Morris B. Parloff, 92, an authority of psychotherapy research who spent 30 years at the National Institute of Mental Health before retiring as a branch chief in 1983, died April 2 at a hospital in Teaneck, N.J., of respiratory failure.

After retiring from NIMH, Dr. Parloff opened a private clinical practice and became an adjunct professor at American University.

During his career, he also lectured at, consulted for or was on the faculty of such institutions as the Washington School of Psychiatry, the University of Maryland, Georgetown University School of Medicine and Walter Reed Army Medical Center.

His professional honors included the Public Health Service Superior Service Award. He was a life fellow of the American Psychological Association, a distinguished fellow of the American Group Psychotherapy Association and a past president of the Society for Psychotherapy Research.

Morris Bernard Parloff was a Cleveland native. He was a 1940 psychology graduate of what is now Case Western Reserve University in his home town, where in 1953 he also received a doctorate in clinical psychology. He received a master’s degree in psychiatric social work from the University of Chicago in 1942.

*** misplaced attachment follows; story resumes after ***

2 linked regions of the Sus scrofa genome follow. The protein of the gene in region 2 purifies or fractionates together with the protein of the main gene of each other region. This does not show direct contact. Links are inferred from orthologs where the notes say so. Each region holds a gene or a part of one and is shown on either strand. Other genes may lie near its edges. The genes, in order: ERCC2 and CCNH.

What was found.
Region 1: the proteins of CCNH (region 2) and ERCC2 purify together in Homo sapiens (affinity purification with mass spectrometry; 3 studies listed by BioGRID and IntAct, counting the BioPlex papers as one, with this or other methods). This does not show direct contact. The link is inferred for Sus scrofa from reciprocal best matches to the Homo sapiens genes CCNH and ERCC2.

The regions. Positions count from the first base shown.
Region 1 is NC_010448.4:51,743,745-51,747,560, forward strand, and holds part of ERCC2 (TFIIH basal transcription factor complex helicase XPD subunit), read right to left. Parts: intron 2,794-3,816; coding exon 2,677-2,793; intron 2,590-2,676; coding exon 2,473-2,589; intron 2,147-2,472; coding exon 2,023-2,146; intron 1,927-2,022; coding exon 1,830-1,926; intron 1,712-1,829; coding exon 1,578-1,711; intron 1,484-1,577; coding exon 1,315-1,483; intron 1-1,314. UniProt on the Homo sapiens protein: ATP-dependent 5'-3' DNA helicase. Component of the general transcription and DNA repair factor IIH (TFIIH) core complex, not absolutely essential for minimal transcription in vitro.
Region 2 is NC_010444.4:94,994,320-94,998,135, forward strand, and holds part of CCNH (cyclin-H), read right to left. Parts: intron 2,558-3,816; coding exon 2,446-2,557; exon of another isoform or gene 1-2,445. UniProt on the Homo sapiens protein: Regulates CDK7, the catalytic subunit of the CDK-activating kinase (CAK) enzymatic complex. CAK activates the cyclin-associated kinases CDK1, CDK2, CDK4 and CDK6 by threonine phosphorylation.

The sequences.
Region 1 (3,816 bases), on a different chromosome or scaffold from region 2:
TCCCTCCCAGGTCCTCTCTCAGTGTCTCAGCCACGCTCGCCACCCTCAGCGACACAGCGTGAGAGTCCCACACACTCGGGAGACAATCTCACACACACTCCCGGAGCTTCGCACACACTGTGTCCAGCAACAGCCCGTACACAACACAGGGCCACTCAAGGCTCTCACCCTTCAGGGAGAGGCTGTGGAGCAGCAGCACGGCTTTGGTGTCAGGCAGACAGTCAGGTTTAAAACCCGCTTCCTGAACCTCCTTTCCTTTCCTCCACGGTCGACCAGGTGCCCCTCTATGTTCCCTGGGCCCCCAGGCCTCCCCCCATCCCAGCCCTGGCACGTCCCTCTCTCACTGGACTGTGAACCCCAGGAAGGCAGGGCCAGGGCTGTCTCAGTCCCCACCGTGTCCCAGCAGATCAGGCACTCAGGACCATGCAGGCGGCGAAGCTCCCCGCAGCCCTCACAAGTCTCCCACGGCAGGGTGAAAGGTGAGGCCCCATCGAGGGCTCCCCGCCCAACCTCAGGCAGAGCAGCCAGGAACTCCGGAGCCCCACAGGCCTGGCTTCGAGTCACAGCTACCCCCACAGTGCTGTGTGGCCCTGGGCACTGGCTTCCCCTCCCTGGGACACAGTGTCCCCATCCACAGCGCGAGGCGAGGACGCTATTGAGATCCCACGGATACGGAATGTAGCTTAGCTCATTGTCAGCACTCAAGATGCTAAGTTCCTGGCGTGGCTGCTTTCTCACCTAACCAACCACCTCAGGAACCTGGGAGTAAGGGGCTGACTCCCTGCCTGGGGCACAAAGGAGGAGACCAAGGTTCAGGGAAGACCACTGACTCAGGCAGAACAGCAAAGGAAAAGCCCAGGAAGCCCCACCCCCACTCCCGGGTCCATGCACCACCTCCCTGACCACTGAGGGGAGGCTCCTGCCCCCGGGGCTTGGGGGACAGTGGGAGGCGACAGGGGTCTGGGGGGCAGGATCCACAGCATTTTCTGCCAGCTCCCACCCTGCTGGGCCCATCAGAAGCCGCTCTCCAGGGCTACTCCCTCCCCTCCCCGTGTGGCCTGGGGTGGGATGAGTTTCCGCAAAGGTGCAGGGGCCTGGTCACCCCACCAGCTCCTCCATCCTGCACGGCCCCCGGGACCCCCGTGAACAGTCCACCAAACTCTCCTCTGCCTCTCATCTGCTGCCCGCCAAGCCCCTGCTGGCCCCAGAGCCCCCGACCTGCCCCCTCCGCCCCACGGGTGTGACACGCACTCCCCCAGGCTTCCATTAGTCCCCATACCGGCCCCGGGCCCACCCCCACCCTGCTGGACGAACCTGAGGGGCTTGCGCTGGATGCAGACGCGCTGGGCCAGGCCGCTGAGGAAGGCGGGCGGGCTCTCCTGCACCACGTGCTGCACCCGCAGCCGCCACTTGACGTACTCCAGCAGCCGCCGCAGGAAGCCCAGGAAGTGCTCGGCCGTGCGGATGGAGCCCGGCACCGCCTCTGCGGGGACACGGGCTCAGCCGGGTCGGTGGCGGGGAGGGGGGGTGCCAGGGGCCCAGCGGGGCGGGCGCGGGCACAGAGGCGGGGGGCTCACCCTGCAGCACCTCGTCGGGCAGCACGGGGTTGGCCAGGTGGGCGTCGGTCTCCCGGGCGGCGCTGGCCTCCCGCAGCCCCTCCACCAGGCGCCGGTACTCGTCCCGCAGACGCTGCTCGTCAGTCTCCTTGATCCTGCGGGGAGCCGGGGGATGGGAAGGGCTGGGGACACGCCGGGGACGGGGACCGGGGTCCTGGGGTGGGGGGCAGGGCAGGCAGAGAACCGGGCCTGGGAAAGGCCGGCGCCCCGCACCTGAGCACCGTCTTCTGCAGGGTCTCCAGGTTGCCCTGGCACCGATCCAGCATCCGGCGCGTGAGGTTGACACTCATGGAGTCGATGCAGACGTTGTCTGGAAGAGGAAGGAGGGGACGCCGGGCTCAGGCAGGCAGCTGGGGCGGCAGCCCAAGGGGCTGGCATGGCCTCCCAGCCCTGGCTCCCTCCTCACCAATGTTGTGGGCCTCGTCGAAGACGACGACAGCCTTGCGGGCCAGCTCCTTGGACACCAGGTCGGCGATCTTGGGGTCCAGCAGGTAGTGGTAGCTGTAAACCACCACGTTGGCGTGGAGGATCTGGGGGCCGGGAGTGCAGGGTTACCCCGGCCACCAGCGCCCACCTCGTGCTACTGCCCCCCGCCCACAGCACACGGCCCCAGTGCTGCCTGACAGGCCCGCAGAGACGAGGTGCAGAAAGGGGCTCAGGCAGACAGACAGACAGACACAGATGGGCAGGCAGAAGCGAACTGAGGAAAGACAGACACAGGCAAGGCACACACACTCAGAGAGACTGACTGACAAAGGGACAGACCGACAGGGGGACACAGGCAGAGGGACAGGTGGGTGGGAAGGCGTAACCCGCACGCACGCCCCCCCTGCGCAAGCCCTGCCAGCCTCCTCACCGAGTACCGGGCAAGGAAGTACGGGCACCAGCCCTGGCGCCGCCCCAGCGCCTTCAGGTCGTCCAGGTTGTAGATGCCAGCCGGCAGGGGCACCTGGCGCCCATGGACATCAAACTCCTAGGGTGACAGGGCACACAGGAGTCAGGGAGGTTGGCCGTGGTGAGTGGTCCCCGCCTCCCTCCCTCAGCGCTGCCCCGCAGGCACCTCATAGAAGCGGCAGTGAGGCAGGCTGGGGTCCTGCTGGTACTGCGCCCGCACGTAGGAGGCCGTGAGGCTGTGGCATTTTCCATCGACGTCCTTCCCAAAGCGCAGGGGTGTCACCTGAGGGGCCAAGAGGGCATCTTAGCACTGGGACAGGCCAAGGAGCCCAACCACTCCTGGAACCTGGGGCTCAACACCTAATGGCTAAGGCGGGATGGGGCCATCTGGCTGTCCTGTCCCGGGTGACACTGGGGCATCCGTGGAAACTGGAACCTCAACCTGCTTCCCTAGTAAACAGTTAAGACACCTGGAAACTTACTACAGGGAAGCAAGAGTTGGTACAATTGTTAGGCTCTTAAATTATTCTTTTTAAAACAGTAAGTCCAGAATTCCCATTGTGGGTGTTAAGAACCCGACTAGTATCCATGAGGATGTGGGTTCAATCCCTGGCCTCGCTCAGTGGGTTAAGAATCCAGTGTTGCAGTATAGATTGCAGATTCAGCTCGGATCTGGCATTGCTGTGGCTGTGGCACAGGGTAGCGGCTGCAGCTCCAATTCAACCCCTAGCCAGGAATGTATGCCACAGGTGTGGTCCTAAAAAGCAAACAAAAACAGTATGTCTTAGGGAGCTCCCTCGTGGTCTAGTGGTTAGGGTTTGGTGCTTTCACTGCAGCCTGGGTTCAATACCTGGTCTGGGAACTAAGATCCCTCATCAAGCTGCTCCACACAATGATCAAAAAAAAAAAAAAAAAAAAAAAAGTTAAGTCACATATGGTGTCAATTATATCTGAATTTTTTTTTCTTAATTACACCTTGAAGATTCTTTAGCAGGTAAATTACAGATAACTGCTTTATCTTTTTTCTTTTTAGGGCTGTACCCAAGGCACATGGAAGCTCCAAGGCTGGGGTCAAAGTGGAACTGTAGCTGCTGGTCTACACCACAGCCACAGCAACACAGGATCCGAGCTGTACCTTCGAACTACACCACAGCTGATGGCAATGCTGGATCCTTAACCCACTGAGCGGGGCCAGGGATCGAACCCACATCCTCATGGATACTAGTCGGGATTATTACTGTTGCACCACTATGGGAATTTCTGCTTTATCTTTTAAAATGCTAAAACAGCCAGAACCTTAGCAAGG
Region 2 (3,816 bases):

During World War II, he did counterintelligence work with the Army in Europe. Fluent in German, he led a unit of German-Jewish refugee soldiers known as the “Ritchie Boys,” named after the Maryland-based intelligence school where they were trained. He appeared in the 2004 documentary “The Ritchie Boys.”

He moved to Teaneck from Bethesda in 2005.

Survivors include his wife of 68 years, Gloria Harnick Parloff of Teaneck; two sons, Michael L. Parloff of Ridgewood, N.J., and Roger H. Parloff of Closter, N.J.; and a grandson.

— Adam Bernstein